Frans Hals in the Metropolitan Museum
July 26–October 10, 2011
The Metropolitan Museum of Art holds the most important collection of paintings in America by the celebrated Dutch artist Frans Hals (1582/83–1666), whose portraits and genre scenes were famous in his lifetime for their immediacy and dazzling brushwork. This exhibition presents thirteen paintings by Hals, including two lent from private collections, and several works by other Netherlandish masters.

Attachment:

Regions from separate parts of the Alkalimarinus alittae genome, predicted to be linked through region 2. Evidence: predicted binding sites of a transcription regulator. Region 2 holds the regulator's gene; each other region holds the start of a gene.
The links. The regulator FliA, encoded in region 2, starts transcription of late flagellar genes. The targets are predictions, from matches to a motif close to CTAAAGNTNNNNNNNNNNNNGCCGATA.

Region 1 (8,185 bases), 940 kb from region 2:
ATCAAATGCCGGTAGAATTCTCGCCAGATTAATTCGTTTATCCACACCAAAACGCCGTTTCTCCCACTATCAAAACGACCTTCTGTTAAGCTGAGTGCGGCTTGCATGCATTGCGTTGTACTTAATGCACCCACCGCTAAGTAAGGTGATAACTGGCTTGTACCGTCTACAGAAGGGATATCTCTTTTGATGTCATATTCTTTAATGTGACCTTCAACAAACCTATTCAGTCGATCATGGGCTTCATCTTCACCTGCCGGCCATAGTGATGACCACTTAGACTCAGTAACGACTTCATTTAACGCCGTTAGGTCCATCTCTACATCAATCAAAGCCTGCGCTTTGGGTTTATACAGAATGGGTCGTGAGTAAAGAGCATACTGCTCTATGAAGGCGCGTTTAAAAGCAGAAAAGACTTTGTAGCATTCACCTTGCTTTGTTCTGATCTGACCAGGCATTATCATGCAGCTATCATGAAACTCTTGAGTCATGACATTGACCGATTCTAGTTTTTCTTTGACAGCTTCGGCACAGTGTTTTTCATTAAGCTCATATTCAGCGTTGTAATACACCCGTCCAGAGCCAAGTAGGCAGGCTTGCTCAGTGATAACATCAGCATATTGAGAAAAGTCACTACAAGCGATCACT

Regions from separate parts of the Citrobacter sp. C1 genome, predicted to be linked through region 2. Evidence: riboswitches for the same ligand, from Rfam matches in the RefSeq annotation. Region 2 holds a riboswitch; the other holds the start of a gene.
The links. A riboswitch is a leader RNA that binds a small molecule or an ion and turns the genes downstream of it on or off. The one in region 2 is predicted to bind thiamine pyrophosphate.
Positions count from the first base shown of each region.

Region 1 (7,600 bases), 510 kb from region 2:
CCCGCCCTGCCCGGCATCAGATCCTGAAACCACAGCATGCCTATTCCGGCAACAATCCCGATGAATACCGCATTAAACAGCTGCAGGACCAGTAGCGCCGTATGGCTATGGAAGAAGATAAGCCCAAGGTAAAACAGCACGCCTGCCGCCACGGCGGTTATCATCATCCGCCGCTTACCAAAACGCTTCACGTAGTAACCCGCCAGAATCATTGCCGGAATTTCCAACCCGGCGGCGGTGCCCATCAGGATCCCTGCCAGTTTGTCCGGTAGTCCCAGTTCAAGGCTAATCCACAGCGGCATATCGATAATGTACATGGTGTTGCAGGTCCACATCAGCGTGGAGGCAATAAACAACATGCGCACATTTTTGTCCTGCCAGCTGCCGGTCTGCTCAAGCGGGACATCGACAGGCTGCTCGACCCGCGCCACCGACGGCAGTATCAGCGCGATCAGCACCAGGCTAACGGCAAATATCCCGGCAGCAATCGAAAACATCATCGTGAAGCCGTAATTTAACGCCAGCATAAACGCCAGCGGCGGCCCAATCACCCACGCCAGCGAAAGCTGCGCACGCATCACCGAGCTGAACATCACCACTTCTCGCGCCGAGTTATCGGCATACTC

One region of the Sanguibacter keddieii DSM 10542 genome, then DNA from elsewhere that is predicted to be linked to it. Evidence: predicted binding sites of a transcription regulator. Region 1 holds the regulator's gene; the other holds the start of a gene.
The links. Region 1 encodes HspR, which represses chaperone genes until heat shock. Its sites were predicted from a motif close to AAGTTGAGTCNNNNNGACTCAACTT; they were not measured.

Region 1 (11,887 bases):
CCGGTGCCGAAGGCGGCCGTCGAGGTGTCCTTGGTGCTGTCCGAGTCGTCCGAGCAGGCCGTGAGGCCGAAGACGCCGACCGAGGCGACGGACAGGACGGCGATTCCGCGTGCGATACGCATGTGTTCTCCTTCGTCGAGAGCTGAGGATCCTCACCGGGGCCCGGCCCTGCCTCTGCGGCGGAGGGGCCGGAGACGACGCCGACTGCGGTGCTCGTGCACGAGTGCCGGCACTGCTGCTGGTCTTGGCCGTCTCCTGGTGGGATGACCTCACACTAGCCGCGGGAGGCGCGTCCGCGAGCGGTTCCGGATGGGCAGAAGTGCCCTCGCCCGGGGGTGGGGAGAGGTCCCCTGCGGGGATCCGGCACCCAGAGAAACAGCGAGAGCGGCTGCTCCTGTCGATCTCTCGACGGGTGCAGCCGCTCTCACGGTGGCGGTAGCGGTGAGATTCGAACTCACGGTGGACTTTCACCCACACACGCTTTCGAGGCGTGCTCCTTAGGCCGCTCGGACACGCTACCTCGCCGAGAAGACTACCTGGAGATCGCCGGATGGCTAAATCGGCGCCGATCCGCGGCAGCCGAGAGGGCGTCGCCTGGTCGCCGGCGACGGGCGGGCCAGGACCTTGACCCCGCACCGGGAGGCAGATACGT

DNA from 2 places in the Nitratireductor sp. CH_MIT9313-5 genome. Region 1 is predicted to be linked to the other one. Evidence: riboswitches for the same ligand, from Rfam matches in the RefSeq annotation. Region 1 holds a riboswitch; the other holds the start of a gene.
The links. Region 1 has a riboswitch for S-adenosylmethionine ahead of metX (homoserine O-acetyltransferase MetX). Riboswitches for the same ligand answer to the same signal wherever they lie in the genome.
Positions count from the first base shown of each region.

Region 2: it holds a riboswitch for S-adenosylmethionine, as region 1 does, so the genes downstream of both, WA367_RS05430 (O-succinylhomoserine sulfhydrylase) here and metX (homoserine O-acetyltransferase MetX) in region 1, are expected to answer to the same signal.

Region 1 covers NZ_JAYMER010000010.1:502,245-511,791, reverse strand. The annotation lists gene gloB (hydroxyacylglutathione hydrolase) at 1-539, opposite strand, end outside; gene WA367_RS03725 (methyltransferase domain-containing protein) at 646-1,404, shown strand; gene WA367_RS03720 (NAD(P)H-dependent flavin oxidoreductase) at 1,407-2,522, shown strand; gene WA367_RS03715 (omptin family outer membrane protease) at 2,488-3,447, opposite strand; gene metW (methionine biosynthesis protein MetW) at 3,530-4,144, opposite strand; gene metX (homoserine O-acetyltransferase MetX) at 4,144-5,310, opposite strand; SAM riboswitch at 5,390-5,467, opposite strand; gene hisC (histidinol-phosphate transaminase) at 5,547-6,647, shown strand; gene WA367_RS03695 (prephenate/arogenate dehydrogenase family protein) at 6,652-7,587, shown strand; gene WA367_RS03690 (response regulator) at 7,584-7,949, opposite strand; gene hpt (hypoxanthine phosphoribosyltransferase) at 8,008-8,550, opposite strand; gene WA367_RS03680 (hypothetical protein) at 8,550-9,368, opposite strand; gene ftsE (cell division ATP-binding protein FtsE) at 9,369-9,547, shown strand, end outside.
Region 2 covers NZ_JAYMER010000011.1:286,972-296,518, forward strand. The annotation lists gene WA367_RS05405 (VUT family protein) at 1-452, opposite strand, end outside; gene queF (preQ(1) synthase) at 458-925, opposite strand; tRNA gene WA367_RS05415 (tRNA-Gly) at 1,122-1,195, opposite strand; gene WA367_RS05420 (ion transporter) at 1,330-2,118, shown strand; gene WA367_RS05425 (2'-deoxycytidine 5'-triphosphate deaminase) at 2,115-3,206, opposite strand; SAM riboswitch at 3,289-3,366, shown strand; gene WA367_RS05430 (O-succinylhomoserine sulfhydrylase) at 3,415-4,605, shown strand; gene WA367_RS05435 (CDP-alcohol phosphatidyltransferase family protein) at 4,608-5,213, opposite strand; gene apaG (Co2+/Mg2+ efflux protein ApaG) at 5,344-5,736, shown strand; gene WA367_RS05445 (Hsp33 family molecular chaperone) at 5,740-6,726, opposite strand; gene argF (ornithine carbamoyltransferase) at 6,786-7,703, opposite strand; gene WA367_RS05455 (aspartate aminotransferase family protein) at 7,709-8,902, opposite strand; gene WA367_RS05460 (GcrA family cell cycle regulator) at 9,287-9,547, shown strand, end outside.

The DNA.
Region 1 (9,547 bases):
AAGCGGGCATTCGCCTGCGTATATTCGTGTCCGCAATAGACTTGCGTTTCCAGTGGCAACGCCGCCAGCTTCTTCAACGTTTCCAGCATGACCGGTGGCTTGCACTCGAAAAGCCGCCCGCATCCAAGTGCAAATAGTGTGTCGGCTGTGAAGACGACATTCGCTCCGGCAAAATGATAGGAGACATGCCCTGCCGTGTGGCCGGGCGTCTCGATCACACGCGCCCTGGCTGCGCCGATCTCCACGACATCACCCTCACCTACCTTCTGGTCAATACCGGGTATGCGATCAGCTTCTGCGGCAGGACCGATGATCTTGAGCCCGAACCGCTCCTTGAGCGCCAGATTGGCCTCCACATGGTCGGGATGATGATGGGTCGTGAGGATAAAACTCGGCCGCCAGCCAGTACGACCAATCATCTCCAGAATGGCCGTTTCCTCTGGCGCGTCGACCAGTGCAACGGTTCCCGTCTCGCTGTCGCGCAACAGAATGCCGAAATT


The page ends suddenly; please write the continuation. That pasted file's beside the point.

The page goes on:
Several of the Museum's paintings by Hals are famous, especially the early Merrymakers at Shrovetide (ca. 1616) and the so-called Yonker Ramp and His Sweetheart (1623), both bequeathed to the Museum by Benjamin Altman in 1913. Also included in the exhibition are two loans from private collections in New York—the small, exquisite Portrait of Samuel Ampzing (1630), on copper, and the well-known Fisher Girl (1630–32). A selection of other Dutch paintings from the Museum's collection and a few engravings set Hals's work in the context of his native Haarlem and help clarify how exceptional his animated poses and virtuoso brushwork were at the time.